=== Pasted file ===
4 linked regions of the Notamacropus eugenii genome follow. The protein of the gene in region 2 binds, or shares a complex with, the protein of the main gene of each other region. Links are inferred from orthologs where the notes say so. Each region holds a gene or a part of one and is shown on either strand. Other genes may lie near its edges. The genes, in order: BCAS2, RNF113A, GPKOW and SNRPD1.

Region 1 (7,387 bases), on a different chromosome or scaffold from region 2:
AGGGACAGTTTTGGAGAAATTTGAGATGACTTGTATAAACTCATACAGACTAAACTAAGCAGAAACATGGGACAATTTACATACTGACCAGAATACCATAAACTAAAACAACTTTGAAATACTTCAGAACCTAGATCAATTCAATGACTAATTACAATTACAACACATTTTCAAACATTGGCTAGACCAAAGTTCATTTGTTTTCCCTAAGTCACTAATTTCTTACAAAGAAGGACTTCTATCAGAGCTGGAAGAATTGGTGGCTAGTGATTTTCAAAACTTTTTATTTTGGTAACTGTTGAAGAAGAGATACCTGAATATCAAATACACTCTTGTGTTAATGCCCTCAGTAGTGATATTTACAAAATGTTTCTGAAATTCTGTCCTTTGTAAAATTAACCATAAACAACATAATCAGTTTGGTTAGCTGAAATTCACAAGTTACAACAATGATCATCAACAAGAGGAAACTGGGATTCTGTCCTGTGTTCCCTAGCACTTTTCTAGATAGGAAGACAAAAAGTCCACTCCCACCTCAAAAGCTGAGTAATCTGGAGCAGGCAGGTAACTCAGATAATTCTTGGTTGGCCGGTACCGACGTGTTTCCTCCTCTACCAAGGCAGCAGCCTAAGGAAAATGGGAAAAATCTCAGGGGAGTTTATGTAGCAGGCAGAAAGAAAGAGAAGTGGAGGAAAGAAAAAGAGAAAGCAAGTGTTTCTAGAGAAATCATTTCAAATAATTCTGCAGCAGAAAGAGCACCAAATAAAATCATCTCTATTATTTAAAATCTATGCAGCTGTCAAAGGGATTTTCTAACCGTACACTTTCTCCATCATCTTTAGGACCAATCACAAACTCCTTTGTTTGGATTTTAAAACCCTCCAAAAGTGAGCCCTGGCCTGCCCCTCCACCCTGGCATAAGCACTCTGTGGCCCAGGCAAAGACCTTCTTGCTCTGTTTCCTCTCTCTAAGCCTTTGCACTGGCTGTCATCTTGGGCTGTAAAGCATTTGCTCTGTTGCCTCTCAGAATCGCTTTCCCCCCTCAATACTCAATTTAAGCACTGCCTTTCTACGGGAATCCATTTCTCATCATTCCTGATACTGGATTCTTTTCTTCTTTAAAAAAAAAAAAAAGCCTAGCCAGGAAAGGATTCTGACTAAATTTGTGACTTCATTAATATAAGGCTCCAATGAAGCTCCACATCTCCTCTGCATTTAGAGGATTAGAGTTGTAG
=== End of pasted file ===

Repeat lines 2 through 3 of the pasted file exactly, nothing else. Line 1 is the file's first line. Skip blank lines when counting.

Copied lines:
Region 1 (7,387 bases), on a different chromosome or scaffold from region 2:
AGGGACAGTTTTGGAGAAATTTGAGATGACTTGTATAAACTCATACAGACTAAACTAAGCAGAAACATGGGACAATTTACATACTGACCAGAATACCATAAACTAAAACAACTTTGAAATACTTCAGAACCTAGATCAATTCAATGACTAATTACAATTACAACACATTTTCAAACATTGGCTAGACCAAAGTTCATTTGTTTTCCCTAAGTCACTAATTTCTTACAAAGAAGGACTTCTATCAGAGCTGGAAGAATTGGTGGCTAGTGATTTTCAAAACTTTTTATTTTGGTAACTGTTGAAGAAGAGATACCTGAATATCAAATACACTCTTGTGTTAATGCCCTCAGTAGTGATATTTACAAAATGTTTCTGAAATTCTGTCCTTTGTAAAATTAACCATAAACAACATAATCAGTTTGGTTAGCTGAAATTCACAAGTTACAACAATGATCATCAACAAGAGGAAACTGGGATTCTGTCCTGTGTTCCCTAGCACTTTTCTAGATAGGAAGACAAAAAGTCCACTCCCACCTCAAAAGCTGAGTAATCTGGAGCAGGCAGGTAACTCAGATAATTCTTGGTTGGCCGGTACCGACGTGTTTCCTCCTCTACCAAGGCAGCAGCCTAAGGAAAATGGGAAAAATCTCAGGGGAGTTTATGTAGCAGGCAGAAAGAAAGAGAAGTGGAGGAAAGAAAAAGAGAAAGCAAGTGTTTCTAGAGAAATCATTTCAAATAATTCTGCAGCAGAAAGAGCACCAAATAAAATCATCTCTATTATTTAAAATCTATGCAGCTGTCAAAGGGATTTTCTAACCGTACACTTTCTCCATCATCTTTAGGACCAATCACAAACTCCTTTGTTTGGATTTTAAAACCCTCCAAAAGTGAGCCCTGGCCTGCCCCTCCACCCTGGCATAAGCACTCTGTGGCCCAGGCAAAGACCTTCTTGCTCTGTTTCCTCTCTCTAAGCCTTTGCACTGGCTGTCATCTTGGGCTGTAAAGCATTTGCTCTGTTGCCTCTCAGAATCGCTTTCCCCCCTCAATACTCAATTTAAGCACTGCCTTTCTACGGGAATCCATTTCTCATCATTCCTGATACTGGATTCTTTTCTTCTTTAAAAAAAAAAAAAAGCCTAGCCAGGAAAGGATTCTGACTAAATTTGTGACTTCATTAATATAAGGCTCCAATGAAGCTCCACATCTCCTCTGCATTTAGAGGATTAGAGTTGTAG